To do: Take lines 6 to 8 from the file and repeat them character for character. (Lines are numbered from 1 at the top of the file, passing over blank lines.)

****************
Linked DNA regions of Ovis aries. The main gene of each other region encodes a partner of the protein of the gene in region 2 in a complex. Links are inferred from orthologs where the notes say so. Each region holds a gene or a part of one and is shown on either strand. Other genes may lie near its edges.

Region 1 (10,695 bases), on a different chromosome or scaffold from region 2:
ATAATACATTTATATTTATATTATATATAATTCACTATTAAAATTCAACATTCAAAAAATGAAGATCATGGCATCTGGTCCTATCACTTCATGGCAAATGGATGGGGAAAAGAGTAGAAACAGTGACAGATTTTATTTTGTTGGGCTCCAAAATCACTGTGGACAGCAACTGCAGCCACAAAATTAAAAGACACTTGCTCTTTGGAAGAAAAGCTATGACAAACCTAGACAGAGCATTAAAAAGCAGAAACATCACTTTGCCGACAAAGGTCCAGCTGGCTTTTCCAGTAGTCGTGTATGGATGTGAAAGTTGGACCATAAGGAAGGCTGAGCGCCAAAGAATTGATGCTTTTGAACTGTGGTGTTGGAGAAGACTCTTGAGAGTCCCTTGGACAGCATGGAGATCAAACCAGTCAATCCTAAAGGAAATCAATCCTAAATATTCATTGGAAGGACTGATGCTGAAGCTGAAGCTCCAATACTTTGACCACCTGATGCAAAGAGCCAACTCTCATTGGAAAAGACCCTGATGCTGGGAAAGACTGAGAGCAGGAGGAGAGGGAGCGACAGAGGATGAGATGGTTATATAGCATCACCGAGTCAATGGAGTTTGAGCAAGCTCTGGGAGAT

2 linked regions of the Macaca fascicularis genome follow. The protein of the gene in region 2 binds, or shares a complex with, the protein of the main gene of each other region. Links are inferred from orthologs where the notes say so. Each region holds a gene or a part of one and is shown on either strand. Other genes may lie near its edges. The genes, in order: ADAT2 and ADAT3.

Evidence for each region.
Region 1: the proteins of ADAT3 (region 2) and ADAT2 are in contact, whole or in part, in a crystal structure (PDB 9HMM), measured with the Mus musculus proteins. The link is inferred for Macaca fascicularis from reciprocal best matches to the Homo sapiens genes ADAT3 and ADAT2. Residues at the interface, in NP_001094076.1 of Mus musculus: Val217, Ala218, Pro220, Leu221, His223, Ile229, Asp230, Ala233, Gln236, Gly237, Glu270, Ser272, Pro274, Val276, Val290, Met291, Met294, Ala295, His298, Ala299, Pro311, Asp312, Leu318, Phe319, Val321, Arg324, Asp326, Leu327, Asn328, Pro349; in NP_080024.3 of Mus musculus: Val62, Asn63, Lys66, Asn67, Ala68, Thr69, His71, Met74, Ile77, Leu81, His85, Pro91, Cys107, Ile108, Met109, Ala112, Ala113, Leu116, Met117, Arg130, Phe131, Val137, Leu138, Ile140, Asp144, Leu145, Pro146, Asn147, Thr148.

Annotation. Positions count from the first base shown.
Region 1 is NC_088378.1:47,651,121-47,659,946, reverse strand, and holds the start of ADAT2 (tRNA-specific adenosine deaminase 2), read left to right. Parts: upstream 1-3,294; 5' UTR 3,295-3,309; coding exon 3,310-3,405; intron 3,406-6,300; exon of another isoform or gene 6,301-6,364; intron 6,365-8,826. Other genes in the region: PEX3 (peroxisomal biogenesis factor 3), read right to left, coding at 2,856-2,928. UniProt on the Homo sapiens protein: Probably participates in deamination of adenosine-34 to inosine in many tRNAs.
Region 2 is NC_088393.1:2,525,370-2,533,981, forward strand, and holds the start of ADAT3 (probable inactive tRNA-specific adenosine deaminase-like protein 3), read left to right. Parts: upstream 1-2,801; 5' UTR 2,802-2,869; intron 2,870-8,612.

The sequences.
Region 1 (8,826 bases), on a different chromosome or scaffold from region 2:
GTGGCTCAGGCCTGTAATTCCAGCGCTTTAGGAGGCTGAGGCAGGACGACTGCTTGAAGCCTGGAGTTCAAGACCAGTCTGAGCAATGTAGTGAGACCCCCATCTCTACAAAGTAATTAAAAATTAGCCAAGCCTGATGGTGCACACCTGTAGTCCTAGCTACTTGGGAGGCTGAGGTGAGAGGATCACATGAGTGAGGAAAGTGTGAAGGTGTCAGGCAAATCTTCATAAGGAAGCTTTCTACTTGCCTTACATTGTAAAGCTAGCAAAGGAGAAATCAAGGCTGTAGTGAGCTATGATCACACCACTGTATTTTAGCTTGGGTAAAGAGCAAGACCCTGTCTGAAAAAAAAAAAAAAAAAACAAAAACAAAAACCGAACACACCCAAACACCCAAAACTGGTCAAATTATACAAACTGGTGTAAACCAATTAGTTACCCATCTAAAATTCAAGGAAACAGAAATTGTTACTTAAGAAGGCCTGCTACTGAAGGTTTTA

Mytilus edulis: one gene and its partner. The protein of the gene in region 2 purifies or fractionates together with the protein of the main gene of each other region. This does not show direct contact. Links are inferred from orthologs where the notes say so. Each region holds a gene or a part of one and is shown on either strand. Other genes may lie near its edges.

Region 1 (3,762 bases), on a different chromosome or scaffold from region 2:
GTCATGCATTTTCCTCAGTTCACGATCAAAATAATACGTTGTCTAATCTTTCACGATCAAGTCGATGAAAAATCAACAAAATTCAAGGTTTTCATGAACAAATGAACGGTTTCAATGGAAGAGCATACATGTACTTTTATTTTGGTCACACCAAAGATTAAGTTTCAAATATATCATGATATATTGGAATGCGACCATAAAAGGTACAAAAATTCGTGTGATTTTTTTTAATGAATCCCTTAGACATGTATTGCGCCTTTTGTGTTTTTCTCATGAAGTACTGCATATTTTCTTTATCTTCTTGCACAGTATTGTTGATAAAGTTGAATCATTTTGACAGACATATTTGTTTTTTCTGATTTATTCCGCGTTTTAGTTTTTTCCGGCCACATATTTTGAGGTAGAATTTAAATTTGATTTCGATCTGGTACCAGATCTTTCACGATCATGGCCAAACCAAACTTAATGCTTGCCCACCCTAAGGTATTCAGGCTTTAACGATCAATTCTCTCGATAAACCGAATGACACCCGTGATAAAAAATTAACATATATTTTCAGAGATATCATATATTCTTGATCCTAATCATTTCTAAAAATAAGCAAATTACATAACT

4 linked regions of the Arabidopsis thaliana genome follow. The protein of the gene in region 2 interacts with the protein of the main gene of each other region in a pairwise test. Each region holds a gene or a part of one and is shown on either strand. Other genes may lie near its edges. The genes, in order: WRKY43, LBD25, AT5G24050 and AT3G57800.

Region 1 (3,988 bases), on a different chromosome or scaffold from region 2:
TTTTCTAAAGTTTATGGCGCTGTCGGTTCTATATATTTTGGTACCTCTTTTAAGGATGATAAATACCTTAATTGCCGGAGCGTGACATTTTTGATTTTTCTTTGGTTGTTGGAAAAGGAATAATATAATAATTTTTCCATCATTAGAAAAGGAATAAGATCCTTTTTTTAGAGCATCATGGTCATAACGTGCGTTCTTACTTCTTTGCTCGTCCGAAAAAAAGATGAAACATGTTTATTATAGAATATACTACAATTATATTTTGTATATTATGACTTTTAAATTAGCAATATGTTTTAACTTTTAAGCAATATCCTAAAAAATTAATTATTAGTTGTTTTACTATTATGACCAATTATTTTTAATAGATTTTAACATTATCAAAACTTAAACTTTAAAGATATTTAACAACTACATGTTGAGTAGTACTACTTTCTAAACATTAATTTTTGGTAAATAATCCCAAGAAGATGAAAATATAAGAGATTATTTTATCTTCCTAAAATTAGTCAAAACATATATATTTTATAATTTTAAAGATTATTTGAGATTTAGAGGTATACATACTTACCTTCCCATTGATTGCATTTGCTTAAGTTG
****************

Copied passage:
Region 1: the proteins of ADAT3 (region 2) and ADAT2 are in contact, whole or in part, in a crystal structure (PDB 9HMM), measured with the Mus musculus proteins. The link is inferred for Macaca fascicularis from reciprocal best matches to the Homo sapiens genes ADAT3 and ADAT2. Residues at the interface, in NP_001094076.1 of Mus musculus: Val217, Ala218, Pro220, Leu221, His223, Ile229, Asp230, Ala233, Gln236, Gly237, Glu270, Ser272, Pro274, Val276, Val290, Met291, Met294, Ala295, His298, Ala299, Pro311, Asp312, Leu318, Phe319, Val321, Arg324, Asp326, Leu327, Asn328, Pro349; in NP_080024.3 of Mus musculus: Val62, Asn63, Lys66, Asn67, Ala68, Thr69, His71, Met74, Ile77, Leu81, His85, Pro91, Cys107, Ile108, Met109, Ala112, Ala113, Leu116, Met117, Arg130, Phe131, Val137, Leu138, Ile140, Asp144, Leu145, Pro146, Asn147, Thr148.

Annotation. Positions count from the first base shown.
Region 1 is NC_088378.1:47,651,121-47,659,946, reverse strand, and holds the start of ADAT2 (tRNA-specific adenosine deaminase 2), read left to right. Parts: upstream 1-3,294; 5' UTR 3,295-3,309; coding exon 3,310-3,405; intron 3,406-6,300; exon of another isoform or gene 6,301-6,364; intron 6,365-8,826. Other genes in the region: PEX3 (peroxisomal biogenesis factor 3), read right to left, coding at 2,856-2,928. UniProt on the Homo sapiens protein: Probably participates in deamination of adenosine-34 to inosine in many tRNAs.